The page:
Could the content publishing industry learn a few tricks from retailers - specifically the Tesco Clubcard model of monitoring customer data? Why not is the answer from Dunnhumby's global head of media John Butler. The company invented the Clubcard but also works for Macy's, Best Buy, it has casino clients - and now it's making a pitch to publishers to say it can help them make the most of their customer data.
I asked Butler a few questions at the AOP's event on Thursday - Unlocking insight from changing online behaviour - and the answers, I thought, were quite intriguing...
Later on, Butler gave a fascinating presentation - here are my brief notes:
- Butler says his favourite quote on the subject is from Mark Twain: "It ain't what you don't that gets you into trouble, it's what you think you know that just ain't so."
- He describes the Clubcard as "more than just a loyalty programme". It gives back many millions of pounds a year to customers in rewards - it's even "hugely costly to Tesco", but there are lots of other benefits too. Chief among them is understanding customer behaviour: whether they are loyal or promiscuous, whether they respond to promotions or not and whether they are swayed by brand names or happy with own brand products. Knowing what people buy mean knowing what to sell them.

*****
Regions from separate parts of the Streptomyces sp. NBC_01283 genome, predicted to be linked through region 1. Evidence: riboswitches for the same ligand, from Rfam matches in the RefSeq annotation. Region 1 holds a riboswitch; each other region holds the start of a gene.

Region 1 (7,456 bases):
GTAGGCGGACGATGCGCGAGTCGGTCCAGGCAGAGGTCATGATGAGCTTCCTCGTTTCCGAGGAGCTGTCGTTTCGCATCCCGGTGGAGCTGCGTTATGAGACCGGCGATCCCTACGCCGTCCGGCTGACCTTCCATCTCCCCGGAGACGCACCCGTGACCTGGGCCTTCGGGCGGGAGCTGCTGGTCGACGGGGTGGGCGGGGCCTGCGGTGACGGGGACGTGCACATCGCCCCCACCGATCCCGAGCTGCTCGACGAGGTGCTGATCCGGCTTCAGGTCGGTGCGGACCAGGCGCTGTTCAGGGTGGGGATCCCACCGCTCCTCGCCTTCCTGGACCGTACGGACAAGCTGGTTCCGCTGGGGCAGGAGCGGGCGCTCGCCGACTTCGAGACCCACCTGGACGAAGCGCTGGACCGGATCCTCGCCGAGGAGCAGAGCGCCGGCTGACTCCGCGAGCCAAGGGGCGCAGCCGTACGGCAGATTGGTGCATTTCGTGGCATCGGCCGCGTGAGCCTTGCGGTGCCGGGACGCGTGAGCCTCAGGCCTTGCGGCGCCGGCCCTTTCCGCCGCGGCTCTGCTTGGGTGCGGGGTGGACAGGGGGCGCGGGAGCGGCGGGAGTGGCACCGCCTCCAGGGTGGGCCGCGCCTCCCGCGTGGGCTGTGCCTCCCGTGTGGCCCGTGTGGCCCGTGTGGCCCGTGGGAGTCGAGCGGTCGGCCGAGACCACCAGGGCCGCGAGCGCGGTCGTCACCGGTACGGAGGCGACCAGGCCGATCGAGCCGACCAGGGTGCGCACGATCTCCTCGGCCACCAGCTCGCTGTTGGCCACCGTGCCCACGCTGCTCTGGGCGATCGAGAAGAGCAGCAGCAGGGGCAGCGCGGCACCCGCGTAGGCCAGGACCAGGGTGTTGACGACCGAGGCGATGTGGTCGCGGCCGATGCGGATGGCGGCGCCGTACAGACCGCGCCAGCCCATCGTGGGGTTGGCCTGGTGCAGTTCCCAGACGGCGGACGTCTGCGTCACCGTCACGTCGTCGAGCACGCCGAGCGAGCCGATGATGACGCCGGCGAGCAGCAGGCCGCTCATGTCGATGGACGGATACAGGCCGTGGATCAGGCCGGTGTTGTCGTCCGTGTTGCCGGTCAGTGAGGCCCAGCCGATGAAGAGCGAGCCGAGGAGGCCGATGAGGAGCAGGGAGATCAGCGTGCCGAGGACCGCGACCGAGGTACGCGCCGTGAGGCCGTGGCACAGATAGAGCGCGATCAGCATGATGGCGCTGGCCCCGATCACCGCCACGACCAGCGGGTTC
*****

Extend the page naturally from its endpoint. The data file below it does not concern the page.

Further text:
- Attitudinal data is not the thing to base your customer analysis strategy on, says Butler. "We change the orientation of the retailer and the brand... attitudinal data, in terms of driving behaviour is very unreliable." What people say they think about something can only take you so far, Butler argued, what's more important is what people do.
- Demographic data is over-rated too: "I don't really care about the demography - I want to segment you the other way (by what you buy)".